Posting speed here at this site

Hi, I've noticed over the last couple of days here that while read speed is quite snappy, that posting a comment incurs huge time lags - like tens of seconds.

Is there something going on with the database that is slowing the ability to make posts here?

Just wondering,


  • My suspicion is that it's the foreach through each group member to check the user's personal notification settings.  That's a lot of database calls for get_entity()...


  •  Without knowing how your code works, I have what is probably a dumb question. No matter how long it takes to loop through each group member to check personal notification settings, why does that have to be done prior to the response page being generated for the poster's browser?

    Why isn't it done afterwards?

    It doesn't seem like it is something the poster need wait on before seeing their confirmation page, does it?

    In fact, a lot of systems deliberately wait a few minutes after a post before triggering notifications to give a poster time to go in and correct last-minute typing mistakes.




  • @Cash - I agree RSS might be better, but I wonder how many people are dependent upon the emails...

    @Doug - What you describe is a queuing system and a wonderful idea.  Elgg's notifications don't work this way because they weren't programmed to :)  The notification system is still moderately new and under-developed and it's apparent some sort of queuing system is required on large sites.


  • Hi, Brett.

    The bit about a 5 minute pause before sending notifications would require queuing. But does sending the email notifications after showing the response page to the user require that?

    Can't the user's post be displayed and then the server goes about it's business sending notifications?

    Right now the server can handle multiple requests at the same time. You can have lots of users online all at once. Each user doesn't wait for another user's request to be handled before they can click and look at a page, right? Multiple sessions are handled at once. Isn't it a matter of how the code is organized?

    Right now it sounds like (1) the user clicks submit, (2) the post is created, (3) there is a long loop to send out the notifications and finally (4) the response page is formed and sent back to the user's browser.

    There's no way of switching the order of (3) and (4) and let Elgg take care of the notifications after returning the page?

    How do sites with tens of thousands of members deal with email notifications?




  • There's no way of switching the order of (3) and (4) and let Elgg take care of the notifications after returning the page?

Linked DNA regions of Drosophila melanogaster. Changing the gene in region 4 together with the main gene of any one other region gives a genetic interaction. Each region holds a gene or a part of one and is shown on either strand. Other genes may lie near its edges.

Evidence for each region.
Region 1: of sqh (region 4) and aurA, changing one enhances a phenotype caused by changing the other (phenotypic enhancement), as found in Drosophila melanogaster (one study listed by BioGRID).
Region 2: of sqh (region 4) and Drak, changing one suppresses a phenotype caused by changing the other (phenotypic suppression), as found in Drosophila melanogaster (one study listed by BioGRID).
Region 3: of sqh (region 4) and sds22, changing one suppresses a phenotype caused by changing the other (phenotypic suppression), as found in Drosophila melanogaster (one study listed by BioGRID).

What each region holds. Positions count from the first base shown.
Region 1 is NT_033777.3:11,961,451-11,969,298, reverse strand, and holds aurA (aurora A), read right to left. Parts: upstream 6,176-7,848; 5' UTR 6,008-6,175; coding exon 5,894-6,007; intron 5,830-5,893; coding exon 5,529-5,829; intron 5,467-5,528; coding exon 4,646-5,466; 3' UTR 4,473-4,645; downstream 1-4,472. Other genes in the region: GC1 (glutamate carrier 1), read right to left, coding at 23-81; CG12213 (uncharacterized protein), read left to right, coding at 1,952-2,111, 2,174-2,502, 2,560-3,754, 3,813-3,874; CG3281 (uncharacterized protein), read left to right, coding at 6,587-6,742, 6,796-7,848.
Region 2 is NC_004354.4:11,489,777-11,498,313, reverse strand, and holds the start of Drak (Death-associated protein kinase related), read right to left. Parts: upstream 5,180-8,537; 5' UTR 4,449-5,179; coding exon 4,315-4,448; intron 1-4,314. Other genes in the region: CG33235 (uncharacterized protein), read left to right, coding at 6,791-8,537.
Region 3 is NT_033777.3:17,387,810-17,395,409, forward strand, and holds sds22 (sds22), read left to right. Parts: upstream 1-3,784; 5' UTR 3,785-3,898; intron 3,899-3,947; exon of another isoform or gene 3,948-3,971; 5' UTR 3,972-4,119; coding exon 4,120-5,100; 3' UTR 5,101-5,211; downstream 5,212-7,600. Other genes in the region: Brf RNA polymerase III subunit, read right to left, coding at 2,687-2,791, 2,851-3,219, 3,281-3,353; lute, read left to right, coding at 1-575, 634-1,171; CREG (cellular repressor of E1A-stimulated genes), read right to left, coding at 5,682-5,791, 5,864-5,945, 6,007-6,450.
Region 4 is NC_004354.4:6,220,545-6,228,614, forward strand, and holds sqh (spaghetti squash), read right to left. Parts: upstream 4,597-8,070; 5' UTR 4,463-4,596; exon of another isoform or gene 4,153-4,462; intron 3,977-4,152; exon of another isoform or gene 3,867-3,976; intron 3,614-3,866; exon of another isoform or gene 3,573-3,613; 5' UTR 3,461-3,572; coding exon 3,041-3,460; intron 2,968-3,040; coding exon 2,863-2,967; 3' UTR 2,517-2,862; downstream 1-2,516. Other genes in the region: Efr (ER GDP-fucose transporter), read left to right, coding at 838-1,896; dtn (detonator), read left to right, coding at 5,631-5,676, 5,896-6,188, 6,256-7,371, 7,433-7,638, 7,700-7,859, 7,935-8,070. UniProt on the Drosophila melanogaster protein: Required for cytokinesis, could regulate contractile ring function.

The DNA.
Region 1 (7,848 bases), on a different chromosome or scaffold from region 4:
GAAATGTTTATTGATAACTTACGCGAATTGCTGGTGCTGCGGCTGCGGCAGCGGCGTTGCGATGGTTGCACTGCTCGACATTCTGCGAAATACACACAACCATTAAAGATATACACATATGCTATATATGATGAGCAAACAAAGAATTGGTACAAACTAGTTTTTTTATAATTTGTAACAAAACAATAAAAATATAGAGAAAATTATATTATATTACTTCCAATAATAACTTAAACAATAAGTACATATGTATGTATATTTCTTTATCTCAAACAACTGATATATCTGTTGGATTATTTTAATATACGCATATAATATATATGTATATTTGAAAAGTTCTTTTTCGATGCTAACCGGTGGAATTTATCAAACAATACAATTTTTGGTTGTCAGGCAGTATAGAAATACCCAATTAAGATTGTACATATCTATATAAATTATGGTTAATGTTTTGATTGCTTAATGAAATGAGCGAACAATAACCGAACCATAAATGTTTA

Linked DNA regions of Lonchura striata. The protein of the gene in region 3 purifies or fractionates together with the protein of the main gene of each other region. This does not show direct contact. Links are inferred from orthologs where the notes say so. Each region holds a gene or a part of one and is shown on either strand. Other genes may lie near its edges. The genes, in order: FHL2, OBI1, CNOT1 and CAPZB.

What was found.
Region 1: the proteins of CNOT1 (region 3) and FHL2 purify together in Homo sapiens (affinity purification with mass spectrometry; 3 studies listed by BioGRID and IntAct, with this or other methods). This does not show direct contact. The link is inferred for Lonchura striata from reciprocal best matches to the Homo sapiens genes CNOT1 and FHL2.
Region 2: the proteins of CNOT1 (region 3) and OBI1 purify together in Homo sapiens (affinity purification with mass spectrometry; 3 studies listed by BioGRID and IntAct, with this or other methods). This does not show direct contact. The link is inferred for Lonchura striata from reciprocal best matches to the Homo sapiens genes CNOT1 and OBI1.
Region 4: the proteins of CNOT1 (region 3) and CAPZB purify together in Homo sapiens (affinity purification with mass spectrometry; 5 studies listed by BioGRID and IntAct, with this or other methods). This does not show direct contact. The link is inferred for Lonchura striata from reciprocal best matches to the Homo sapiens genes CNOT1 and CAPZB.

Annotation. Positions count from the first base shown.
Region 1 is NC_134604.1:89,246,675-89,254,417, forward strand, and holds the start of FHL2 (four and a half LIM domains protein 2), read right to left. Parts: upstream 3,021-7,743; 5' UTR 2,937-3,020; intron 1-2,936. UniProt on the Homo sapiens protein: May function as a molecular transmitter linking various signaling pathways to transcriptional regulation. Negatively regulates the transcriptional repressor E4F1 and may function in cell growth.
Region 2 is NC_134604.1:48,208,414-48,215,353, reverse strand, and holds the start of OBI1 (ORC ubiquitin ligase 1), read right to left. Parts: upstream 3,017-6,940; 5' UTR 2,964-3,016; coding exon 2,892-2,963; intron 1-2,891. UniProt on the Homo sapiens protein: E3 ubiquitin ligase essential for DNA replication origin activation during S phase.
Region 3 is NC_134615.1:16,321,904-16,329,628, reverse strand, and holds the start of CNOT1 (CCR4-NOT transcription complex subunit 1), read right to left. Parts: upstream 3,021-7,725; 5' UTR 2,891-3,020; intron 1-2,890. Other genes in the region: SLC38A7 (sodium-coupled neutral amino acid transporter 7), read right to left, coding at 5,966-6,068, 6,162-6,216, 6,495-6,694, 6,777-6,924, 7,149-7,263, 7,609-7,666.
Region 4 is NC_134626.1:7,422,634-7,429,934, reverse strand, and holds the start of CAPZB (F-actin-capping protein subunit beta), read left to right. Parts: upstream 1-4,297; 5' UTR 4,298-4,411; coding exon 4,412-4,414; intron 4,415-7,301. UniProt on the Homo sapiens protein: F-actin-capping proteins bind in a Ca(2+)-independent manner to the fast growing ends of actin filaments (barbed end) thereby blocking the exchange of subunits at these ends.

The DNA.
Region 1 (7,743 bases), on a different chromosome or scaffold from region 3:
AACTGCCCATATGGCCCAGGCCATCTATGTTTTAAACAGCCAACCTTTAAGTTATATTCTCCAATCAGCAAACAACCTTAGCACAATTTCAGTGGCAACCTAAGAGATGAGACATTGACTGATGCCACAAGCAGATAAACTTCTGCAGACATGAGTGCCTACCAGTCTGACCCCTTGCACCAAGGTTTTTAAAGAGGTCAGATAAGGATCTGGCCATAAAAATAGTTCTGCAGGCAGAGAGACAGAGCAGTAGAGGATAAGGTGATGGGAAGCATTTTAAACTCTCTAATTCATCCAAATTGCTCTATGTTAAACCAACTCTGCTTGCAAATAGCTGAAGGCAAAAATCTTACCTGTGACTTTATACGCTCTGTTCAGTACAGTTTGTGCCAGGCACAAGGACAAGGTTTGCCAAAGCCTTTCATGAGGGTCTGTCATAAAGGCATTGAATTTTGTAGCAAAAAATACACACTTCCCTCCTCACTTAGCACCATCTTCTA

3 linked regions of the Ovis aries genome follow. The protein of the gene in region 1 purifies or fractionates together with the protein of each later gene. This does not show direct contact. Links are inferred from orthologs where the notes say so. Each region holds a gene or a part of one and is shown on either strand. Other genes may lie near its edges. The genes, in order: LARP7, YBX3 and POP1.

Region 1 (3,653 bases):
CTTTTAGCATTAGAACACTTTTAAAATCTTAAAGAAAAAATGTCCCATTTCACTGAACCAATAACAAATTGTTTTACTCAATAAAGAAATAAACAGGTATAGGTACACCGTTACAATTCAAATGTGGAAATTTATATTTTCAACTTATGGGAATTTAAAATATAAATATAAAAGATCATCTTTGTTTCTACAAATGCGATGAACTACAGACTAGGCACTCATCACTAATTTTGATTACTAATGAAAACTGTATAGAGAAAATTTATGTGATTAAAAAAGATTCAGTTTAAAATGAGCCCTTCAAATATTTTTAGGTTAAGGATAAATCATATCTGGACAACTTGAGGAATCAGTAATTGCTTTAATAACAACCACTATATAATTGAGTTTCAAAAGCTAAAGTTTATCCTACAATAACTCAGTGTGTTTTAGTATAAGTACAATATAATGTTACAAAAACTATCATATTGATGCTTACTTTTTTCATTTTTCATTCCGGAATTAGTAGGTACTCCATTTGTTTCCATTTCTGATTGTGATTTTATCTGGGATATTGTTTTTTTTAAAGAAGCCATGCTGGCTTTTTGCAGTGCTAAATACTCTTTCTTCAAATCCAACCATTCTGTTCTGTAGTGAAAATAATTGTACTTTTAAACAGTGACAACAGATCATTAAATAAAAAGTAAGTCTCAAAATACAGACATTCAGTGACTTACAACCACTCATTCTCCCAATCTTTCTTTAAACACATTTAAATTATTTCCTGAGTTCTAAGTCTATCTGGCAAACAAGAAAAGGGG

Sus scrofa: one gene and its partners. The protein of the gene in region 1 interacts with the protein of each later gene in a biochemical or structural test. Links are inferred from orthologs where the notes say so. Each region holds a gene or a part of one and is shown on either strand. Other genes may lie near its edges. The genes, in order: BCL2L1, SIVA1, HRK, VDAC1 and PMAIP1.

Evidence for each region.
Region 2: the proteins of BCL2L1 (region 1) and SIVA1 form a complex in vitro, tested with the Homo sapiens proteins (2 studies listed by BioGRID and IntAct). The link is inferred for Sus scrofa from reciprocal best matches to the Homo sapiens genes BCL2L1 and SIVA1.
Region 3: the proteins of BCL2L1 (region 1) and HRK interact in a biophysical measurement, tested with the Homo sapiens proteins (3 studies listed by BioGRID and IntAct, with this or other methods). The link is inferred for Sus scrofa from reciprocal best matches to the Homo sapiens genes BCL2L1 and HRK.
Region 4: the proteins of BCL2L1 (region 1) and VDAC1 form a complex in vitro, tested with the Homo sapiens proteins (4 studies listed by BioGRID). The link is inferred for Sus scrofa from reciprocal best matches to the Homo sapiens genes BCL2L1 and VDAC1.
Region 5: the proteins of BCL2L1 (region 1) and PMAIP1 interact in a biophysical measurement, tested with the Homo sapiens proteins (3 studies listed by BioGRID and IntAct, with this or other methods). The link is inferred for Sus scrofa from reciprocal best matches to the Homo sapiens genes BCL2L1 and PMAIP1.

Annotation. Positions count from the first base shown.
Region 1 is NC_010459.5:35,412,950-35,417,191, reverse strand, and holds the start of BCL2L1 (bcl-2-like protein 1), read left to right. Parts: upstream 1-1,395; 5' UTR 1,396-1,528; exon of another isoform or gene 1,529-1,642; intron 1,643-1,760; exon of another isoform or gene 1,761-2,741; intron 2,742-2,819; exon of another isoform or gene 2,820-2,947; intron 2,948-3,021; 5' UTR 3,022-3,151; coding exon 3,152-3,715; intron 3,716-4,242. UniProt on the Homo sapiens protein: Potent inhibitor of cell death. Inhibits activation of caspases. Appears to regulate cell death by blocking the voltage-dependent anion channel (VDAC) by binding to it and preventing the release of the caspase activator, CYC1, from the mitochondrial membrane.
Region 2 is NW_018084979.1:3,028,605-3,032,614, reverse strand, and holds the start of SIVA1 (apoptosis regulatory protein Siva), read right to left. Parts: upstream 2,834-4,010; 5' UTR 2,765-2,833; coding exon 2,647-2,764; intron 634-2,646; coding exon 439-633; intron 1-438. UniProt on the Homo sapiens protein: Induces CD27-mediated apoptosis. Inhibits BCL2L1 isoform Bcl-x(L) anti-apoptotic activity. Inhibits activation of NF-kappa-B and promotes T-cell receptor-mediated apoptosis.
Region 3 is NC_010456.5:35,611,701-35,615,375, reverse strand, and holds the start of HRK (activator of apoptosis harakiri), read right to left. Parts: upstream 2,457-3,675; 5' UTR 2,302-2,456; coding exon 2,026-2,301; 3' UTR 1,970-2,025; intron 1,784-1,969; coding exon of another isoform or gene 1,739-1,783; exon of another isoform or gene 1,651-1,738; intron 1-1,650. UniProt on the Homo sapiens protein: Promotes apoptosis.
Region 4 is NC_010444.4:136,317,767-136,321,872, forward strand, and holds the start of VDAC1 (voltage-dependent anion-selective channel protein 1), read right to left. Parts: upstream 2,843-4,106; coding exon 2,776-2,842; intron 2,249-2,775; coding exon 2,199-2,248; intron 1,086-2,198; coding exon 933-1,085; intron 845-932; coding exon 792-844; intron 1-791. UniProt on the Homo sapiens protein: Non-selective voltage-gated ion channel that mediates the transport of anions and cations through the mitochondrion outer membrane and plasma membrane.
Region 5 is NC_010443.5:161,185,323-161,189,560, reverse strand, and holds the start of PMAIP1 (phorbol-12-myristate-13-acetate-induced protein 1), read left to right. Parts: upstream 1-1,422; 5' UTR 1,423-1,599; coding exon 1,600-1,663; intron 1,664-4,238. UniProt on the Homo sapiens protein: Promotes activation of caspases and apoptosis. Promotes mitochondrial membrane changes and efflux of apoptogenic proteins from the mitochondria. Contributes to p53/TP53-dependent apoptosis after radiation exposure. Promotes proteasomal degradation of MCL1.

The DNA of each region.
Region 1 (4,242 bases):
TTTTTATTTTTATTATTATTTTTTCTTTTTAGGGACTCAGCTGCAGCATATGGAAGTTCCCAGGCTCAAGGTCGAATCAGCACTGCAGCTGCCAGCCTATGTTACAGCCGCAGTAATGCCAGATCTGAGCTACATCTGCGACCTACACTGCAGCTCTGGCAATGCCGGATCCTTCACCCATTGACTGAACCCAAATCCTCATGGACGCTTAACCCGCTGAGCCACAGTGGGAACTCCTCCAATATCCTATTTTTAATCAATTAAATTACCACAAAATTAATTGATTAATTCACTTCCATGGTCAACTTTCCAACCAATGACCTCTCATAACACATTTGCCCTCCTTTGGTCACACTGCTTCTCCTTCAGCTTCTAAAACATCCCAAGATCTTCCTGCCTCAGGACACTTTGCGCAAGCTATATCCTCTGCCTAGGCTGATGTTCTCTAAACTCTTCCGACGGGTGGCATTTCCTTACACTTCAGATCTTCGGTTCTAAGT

Short answer is no.  When you post you are posting to a different URL (an action) than the one that displays the forums (a page least, what should be a page handler).  It is in the action URL that notifications are made.

    How do sites with tens of thousands of members deal with email notifications?

    They have implemented asynchronous notifications or a queing system.  It's not a technical difficulty, it's just something that wasn't implemented in the notification system because it's still young.

  • Hi, Brett. 

    I won't belabor the point because you are very experienced in the code and I know zero about it. But if you don't mind just one more question...

    When you post to an action, couldn't the code do something like an http redirect to the page handler after the post. And then go on and do its email notifications?

    I guess I don't see why the poster has to be part of the email notifications process that takes place.




  • Doug is correct. The simplest queuing system would send them out on the shutdown event so it doesn't delay the forward() at the end of the action.

  • Yeup...that's definitely a possibility for queuing.  As I said there is nothing technically difficult in doing this--it's simply the fact that the notifications system wasn't programmed to do it and hasn't been revamped.  Right now the notifications system reacts immediately to the creation of new entities, which is causing these speed problems when posting.

    On a similar topic, I have also noticed that long threads have a long delay between "Save" and actually starting the post event.  I believe this is a bug in how TinyMCE is handled in each thread but haven't been able to look into it yet.  Just putting that out there so everyone knows I'm aware of the double-sided problem :)

  • Would anyone be heartbroken if I disabled email notifications for groups until we can implement a queuing solution?  The wait is absurd...

  • Hi, Brett. Well, I have had greater heartbreak in my life :) but if email notifications are turned off I probably end up not following these groups anymore, even if I wanted to.

    I didn't want to make a point of it when somebody previously mentioned that using RSS subscriptions are better, but I disagree with that opinion for many reason, including:

    1. Everybody gets email. Even my 82 year old mother. For RSS you have to set up and use a separate client. I actually don't have an RSS client set up either on my Mac or on my iPhone. Email is the "universal common denominator" for notifying people.
    2. Instead of being notified of new messages wherever I am, I would have to remember to go back and check groups for new messages. That's why I stopped using Twitter after about a week - there were no email notifications. In fact, what's the advantage of RSS feeds over just going back to the web forums if you have to go back and check anyway?
    So while I won't be devastated and heartbroken if you turn off email notifications, it will mean I probably will not notice new postings anymore, which would be a shame.
    Email notifications are great! :)
    Just one person's view.